Theme 8: Information Society and e-Governance
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  (Last updated: November 23rd, 2005)
 
 
 
 
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  The Role of Parliament in Developing e-Government Policy  
  Paula Tiihonen, Counsel to the Committee for the Future  
  The Finnish Parliament, Finland  
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  For the past fifteen years we have learned that in the New World – at least in the New Economy based on the ICT – the role of the State no longer holds importance. Governmental tasks will be minimized, if not diminished all together. But, on the contrary, the role of the governments in the new, brave e-world full of different kinds of e-things (e-mail, e-commerce, e-banking, e-democracy, e-government, e-medicine) is changing, but it is certainly not getting smaller. It would be a big mistake to believe that the problems of the Internet era can be solved by technology, by business, by competition, by globalization, by interna-tional forums, by networks, by NGOs, by the civil society, or by any other actor alone – or even together. Without active participation by the national governments, really useful, effective and economically valuable e-services – public and private – will never succeed. The State’s role is to provide an enabling environment for the new development and support new initiatives for efficient economy and competitiveness.  
     
  The technology policy and the national strategy to build Finland as one of the leading information socie-ties have enhanced the use of ICT, both in public administration, private business and every walk of life in society. Therefore, there is a demand-pull for ICT products and services from the markets, as well as an institutional environment for enhancing ICT and its development. Thus the reasons for the growth of the ICT sector are both economic and social.  
     
  In the Finnish experience the following was a short list of some new problems in which the State had to assume some role, one that could be very different in each case:
1) How to make sure that people have equal opportunities to participate in building the information society?
2) Who is responsible, and how, for taking care of the problems related to safety in a society where most of the individual, corporate, public, private, national, municipal, or international actions or operations are handled totally or partly on-line via the Internet?
3) How to make sure people can trust the society they are a part of? Who is responsible for taking care of such basic elements of democracy as privacy, right to opinion, equal opportunity and pub-lic discourse in the information society?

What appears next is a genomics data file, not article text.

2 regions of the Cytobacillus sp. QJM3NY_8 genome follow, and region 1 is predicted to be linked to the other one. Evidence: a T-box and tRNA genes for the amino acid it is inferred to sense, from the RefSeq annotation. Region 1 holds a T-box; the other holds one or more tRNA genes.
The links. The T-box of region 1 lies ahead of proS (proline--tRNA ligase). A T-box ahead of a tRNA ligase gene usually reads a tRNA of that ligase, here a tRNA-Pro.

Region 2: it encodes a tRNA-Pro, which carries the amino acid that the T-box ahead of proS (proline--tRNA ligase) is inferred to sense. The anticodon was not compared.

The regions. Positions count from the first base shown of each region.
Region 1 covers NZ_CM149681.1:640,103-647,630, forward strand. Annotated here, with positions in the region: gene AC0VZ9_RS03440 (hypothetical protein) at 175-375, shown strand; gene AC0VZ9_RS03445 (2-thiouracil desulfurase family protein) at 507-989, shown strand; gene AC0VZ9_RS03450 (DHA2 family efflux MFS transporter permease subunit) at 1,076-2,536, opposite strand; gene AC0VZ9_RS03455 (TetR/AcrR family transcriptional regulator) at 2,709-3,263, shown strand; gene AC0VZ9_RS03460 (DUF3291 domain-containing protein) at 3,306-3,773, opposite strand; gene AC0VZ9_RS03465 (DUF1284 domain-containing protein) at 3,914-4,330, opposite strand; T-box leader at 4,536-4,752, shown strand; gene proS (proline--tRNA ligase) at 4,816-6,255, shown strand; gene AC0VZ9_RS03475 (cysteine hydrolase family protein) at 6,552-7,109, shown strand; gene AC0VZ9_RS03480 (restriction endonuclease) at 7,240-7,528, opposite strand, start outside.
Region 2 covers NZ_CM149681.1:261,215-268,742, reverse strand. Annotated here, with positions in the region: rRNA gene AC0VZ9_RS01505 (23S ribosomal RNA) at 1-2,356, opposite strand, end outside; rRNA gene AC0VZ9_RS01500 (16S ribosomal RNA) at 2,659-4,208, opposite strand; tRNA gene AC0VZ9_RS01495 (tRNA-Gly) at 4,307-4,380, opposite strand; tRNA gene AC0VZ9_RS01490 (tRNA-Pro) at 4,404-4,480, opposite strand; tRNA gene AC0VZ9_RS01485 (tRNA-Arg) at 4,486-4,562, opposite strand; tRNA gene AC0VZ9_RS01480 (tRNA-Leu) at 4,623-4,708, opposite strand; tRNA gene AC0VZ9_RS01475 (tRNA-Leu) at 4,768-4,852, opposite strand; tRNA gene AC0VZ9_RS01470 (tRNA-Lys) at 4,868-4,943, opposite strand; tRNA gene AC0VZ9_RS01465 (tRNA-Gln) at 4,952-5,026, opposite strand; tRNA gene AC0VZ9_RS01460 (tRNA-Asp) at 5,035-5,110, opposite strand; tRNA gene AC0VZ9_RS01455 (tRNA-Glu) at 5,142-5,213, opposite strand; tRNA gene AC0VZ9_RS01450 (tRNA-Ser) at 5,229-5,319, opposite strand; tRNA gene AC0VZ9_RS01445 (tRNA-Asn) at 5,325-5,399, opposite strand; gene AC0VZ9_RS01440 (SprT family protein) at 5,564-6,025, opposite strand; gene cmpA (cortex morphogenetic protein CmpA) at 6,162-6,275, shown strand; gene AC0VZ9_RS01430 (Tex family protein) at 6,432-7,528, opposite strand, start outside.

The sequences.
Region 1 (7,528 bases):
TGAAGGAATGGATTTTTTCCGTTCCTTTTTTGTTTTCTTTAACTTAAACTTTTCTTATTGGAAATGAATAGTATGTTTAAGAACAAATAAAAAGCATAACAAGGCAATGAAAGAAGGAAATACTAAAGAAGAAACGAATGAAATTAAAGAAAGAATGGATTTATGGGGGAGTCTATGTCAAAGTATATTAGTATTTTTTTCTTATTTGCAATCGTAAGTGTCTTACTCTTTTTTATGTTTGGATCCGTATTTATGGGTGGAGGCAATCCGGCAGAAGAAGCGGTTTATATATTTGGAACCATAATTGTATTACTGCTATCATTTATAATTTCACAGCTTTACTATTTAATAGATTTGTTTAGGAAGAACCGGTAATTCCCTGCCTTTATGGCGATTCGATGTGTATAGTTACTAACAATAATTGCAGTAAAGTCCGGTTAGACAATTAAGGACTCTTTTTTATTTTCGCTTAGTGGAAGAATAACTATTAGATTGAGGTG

4) How should the necessary infrastructure be built for the next-generation telecommunications?
5) What are the majority and minority's rights in building e-government and e-commerce?
6) Taxation is one of the oldest tasks of the State, but is this basic tool for creating welfare for all disappearing in the Internet economy?
 
     
  In general, as in the knowledge economy, good governance plays an invaluable role. Institutions, both administrative and political, really do matter, even if we think that we are moving from governing to go-vernance (Tiihonen S., 2004).  
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  Amitai Etzioni, Professor, Institute for Communication Policy Studies  
  George Washington University, Washington, D.C., USA  
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  Extreme advocates of privacy find fault in practically every new (and most old) security measures, whether they seek to stop drivers from running red lights (e.g. intersection cameras) or to prevent terrorists from attacking (e.g. analyses of email traffic by use of Carnivore). Extreme advocates of security seek unlimited access to the medical and financial and all other records of all people, including those never suspected of anything.  A reasonable analysis starts from the viewpoint that we must find proper trade off between these two compelling values: safety AND privacy, a typical communitarian perspective.
 
     
  More important than assessing each technology in its own right is to examine how carefully their use is monitored and how those who use them are held accountable by those who themselves can be trusted. The same feature, e.g. wire taps, can be used sparingly, only following court order, or wantonly, including against dissenters. To ensure proper accountability we need not merely layers of overseers and parliamentary oversight but also an independent civilian review board.  
     
  A great threat to privacy is to be found in databases kept by the private sector, which has amassed very great amount of private information and sell it to all who will pay—including the government. Here new regulations and oversight are needed at least as much as in the public sector.  
     
  It should also be noted that despite many new invasive technological developments - such as Keystroke and Magic Lantern - there are also tech developments that greatly enhance privacy, especially high power encryption. It is hence mistaken to suggest that privacy is dying and better to view its condition as an arms race between the technologies of the attackers and those of the defenders.  
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  CRM in the Public Sector - Theory and Practice  
  Alexander Schellong, Visiting Fellow  
  John F. Kennedy School of Government, Harvard University, Cambridge, Massachusetts, USA